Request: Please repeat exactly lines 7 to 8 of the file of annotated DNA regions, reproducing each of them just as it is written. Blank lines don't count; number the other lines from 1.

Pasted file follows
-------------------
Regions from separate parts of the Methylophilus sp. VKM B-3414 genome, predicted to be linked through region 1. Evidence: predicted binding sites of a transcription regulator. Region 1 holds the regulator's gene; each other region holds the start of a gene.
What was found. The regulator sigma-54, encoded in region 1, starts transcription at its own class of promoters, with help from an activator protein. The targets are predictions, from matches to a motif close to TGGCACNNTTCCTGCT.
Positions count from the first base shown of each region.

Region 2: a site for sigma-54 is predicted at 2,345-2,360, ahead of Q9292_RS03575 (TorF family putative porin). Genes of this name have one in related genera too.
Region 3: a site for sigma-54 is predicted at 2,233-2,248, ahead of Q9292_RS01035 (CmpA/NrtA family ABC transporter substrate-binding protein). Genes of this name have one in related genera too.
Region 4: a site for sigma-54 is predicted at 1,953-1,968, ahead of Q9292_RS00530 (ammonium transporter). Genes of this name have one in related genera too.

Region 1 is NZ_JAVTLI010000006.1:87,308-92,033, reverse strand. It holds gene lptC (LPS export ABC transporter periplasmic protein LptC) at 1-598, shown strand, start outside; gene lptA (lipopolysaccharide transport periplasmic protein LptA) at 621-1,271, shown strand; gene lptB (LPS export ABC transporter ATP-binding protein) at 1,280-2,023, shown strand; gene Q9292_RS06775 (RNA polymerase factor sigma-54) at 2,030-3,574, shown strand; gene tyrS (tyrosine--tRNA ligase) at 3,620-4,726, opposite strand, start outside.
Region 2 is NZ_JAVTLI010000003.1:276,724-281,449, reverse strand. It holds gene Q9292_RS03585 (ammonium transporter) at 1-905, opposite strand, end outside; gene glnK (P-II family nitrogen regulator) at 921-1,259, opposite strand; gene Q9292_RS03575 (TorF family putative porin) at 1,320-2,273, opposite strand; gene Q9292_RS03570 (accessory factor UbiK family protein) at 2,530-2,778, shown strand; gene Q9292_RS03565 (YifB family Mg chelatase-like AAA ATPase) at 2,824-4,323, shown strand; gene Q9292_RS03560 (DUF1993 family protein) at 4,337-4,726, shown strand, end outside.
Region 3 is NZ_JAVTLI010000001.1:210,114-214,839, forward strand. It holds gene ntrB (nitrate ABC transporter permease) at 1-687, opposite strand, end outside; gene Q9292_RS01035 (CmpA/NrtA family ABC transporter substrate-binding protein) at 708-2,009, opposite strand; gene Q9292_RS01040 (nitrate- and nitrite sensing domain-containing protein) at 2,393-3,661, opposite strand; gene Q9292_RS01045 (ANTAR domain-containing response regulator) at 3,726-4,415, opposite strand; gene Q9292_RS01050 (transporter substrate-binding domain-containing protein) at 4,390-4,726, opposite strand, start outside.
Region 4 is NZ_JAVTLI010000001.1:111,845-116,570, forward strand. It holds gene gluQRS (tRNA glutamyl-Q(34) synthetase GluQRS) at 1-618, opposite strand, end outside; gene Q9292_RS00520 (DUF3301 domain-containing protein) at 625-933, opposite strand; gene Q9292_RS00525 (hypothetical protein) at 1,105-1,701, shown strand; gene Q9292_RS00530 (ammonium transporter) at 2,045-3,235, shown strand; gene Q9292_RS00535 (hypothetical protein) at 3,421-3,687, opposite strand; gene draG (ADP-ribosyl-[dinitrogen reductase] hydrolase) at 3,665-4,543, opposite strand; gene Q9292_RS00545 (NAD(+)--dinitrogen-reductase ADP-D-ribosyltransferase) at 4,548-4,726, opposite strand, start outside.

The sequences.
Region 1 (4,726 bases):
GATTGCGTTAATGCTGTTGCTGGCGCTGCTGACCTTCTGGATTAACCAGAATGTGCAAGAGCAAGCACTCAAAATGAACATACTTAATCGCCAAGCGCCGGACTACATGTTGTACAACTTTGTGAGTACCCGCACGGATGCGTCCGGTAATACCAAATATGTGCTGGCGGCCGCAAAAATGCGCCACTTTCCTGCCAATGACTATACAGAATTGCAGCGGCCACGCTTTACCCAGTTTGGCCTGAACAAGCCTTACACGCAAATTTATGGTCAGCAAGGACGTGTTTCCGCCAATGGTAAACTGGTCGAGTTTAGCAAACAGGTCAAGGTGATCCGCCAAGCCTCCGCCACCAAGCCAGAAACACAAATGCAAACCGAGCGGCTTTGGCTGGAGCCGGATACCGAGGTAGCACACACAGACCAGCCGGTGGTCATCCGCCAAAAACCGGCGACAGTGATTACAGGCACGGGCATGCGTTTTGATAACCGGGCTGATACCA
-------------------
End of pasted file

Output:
Region 1 is NZ_JAVTLI010000006.1:87,308-92,033, reverse strand. It holds gene lptC (LPS export ABC transporter periplasmic protein LptC) at 1-598, shown strand, start outside; gene lptA (lipopolysaccharide transport periplasmic protein LptA) at 621-1,271, shown strand; gene lptB (LPS export ABC transporter ATP-binding protein) at 1,280-2,023, shown strand; gene Q9292_RS06775 (RNA polymerase factor sigma-54) at 2,030-3,574, shown strand; gene tyrS (tyrosine--tRNA ligase) at 3,620-4,726, opposite strand, start outside.
Region 2 is NZ_JAVTLI010000003.1:276,724-281,449, reverse strand. It holds gene Q9292_RS03585 (ammonium transporter) at 1-905, opposite strand, end outside; gene glnK (P-II family nitrogen regulator) at 921-1,259, opposite strand; gene Q9292_RS03575 (TorF family putative porin) at 1,320-2,273, opposite strand; gene Q9292_RS03570 (accessory factor UbiK family protein) at 2,530-2,778, shown strand; gene Q9292_RS03565 (YifB family Mg chelatase-like AAA ATPase) at 2,824-4,323, shown strand; gene Q9292_RS03560 (DUF1993 family protein) at 4,337-4,726, shown strand, end outside.